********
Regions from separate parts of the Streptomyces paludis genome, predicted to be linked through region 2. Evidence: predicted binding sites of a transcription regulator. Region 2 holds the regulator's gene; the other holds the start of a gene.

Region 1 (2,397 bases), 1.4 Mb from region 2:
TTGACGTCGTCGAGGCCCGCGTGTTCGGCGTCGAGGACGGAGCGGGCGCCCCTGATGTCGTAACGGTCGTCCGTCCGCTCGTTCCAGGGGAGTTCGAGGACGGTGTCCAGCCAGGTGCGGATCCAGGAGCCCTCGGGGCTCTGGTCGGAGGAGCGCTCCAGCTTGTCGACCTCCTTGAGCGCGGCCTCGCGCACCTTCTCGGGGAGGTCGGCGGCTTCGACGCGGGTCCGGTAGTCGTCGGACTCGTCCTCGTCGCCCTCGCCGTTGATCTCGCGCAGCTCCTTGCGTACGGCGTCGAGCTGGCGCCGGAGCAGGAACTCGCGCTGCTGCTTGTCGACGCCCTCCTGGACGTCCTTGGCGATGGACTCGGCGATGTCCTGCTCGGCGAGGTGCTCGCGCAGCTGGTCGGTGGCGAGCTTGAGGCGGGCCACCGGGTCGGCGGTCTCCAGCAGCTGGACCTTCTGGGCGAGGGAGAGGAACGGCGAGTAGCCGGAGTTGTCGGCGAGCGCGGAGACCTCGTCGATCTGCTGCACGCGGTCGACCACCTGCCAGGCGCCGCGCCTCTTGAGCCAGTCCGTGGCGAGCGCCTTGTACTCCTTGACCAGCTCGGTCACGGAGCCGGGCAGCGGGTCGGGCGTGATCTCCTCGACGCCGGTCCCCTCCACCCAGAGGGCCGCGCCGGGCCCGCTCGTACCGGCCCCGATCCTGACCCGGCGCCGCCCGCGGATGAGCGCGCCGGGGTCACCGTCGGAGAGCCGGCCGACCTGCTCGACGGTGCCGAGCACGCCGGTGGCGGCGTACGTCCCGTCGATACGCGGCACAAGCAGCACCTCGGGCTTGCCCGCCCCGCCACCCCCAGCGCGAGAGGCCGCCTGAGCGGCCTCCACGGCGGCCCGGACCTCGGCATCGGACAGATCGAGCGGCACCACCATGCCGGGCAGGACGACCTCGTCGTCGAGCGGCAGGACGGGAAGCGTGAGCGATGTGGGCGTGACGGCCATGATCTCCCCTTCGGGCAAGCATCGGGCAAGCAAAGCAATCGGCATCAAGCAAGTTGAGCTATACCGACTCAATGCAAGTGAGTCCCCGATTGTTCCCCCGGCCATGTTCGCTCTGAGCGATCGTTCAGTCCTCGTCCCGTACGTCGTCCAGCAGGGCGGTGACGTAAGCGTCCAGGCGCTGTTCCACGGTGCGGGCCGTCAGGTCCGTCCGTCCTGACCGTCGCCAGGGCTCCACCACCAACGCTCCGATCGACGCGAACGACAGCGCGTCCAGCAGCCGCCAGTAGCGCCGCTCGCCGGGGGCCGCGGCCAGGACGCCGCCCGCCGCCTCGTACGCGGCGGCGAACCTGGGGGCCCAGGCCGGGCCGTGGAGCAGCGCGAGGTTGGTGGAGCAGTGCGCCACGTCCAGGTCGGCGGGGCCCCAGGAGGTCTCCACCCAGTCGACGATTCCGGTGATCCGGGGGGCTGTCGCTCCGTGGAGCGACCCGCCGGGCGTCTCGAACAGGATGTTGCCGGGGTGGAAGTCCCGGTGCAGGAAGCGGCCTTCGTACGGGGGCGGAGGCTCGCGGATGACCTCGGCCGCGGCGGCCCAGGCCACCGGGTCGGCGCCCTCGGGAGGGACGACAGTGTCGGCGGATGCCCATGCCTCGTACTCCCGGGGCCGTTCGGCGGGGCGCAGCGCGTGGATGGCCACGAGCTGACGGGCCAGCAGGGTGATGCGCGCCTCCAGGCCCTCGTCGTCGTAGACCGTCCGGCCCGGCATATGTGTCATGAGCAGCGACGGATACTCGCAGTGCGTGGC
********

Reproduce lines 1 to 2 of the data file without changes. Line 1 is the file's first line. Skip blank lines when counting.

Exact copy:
Regions from separate parts of the Streptomyces paludis genome, predicted to be linked through region 2. Evidence: predicted binding sites of a transcription regulator. Region 2 holds the regulator's gene; the other holds the start of a gene.

Region 1 (2,397 bases), 1.4 Mb from region 2: